Cyan + Magenta + Yellow = Black

Subtract Red, reflect the Green & Blue = Cyan
Subtract Green, reflect the Red & Blue = Magenta
Subtract Blue, reflect the Red & Green = Yellow

Two subtractive colors together produce an additive color because each of the two subtractive colors absorbs (subtracts) additive colors.

Magenta + Yellow subtracts the Green & Blue is seen as Red
Cyan + Yellow subtracts the Red & Blue is seen as Green
Cyan + Magenta subtracts the Red & Green is seen as Blue

Now you’re a little smarter, Girlfriend — And so am I.

Sunday, May 3, 2009


I was watching a show and a character mentioned Cumulus clouds. I realized I didn’t remember exactly which ones those were, or any specifics of the cloud types for that matter. Since it was a kid's show and my 4-year-olds were watching, I decided I should brush up on the information. I felt a little dumber than a child, frankly.

The Earth’s troposphere is the lowest level of our atmosphere and this is where clouds hang out. All air contains water. The water in the air near the ground is in vapor form. When warm air rises, it expands and cools. Cool air holds less water vapor than warm air, so some of the vapor condenses onto microscopic dust particles in the air turning into water or ice. The water droplets are so small and light they float in the air. When billions of droplets combine, they become a visible cloud.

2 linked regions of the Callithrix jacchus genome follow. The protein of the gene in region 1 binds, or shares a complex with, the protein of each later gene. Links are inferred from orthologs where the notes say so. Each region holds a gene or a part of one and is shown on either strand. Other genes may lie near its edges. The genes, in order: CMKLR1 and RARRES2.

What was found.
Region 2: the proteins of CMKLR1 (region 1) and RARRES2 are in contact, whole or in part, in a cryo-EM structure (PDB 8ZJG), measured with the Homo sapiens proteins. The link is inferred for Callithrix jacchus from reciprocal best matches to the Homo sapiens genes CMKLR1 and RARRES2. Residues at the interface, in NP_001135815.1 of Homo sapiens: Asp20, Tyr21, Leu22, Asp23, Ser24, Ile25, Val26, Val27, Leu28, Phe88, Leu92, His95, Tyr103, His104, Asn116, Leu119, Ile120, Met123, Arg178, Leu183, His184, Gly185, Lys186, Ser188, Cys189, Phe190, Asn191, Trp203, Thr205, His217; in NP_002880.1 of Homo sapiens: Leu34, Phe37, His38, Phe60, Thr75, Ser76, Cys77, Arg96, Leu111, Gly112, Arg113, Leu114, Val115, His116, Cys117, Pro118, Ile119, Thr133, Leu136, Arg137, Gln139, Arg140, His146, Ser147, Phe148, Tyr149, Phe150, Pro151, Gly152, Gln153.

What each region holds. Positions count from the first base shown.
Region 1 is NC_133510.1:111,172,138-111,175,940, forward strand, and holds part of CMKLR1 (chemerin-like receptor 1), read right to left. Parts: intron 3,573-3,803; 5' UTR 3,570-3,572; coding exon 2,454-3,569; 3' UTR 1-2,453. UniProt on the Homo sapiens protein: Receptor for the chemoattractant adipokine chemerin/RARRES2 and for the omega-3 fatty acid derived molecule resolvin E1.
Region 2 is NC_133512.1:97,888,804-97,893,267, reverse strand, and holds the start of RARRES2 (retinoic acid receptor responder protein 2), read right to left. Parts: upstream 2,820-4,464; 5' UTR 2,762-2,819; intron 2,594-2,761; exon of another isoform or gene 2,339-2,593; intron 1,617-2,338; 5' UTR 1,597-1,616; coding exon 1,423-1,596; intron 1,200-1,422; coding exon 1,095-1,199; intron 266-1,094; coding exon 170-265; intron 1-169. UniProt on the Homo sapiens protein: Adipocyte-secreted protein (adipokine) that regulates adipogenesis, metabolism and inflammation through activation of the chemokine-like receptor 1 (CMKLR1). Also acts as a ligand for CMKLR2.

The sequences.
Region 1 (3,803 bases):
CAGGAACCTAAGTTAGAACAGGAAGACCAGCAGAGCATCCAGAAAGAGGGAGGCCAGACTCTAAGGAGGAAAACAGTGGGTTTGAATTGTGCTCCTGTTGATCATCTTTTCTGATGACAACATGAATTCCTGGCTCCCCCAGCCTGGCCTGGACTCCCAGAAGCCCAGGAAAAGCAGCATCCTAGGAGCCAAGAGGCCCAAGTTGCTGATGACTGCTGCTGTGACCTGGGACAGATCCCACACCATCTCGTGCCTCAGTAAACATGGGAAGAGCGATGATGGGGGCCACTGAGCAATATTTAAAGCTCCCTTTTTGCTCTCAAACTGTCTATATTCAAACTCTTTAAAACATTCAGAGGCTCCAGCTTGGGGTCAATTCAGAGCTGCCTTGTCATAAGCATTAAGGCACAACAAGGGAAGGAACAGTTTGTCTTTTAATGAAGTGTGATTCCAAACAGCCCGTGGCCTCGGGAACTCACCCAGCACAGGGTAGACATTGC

Clouds are white because they reflect the light from the sun. The rays from the sun are made up of red, orange, yellow, green, blue, indigo and violet. When you add those colors together, the result is white. Clouds reflect all of the sunlight’s colors the exact same amount, so they appear white.

Clouds are classified by the height of the cloud base. Names beginning with "Cirr" are located at high levels. Alto clouds are found at middle levels. Stratus clouds are at low levels.

High-Level Clouds form above 20,000 feet and since the temperatures are so cold at such high elevations, these clouds are primarily composed of ice crystals. They are typically thin and white in appearance, but can appear in an array of colors when the sun is low on the horizon.

Mid-Level Clouds typically appear between 6,500 to 20,000 feet. Because of their lower altitudes, they are composed primarily of water droplets. They can also be composed of ice crystals when temperatures are cold enough.

Low-Level Clouds are mostly composed of water droplets since their bases generally lie below 6,500 feet. When temperatures are cold enough, these clouds may also contain ice particles and snow.

Vertically-Developed Clouds are commonly generated through either thermal convection or frontal lifting. They can grow to heights in excess of 39,000 feet, releasing energy through the condensation of water vapor within the cloud itself.

Cirrus clouds are the most common of the high clouds. They are composed of ice and are thin, wispy clouds blown in high winds forming long streamers. Cirrus clouds are usually white and predict fair to pleasant weather. By watching the movement of cirrus clouds you can tell from which direction weather is approaching. Cirrus clouds usually indicate that a change in the weather will occur within 24 hours.

Cirrostratus clouds are thin, sheet-like high clouds that often cover the entire sky. They are so thin that the sun and moon can be seen through them. Cirrostratus clouds usually come 12-24 hours before a rain or snowstorm.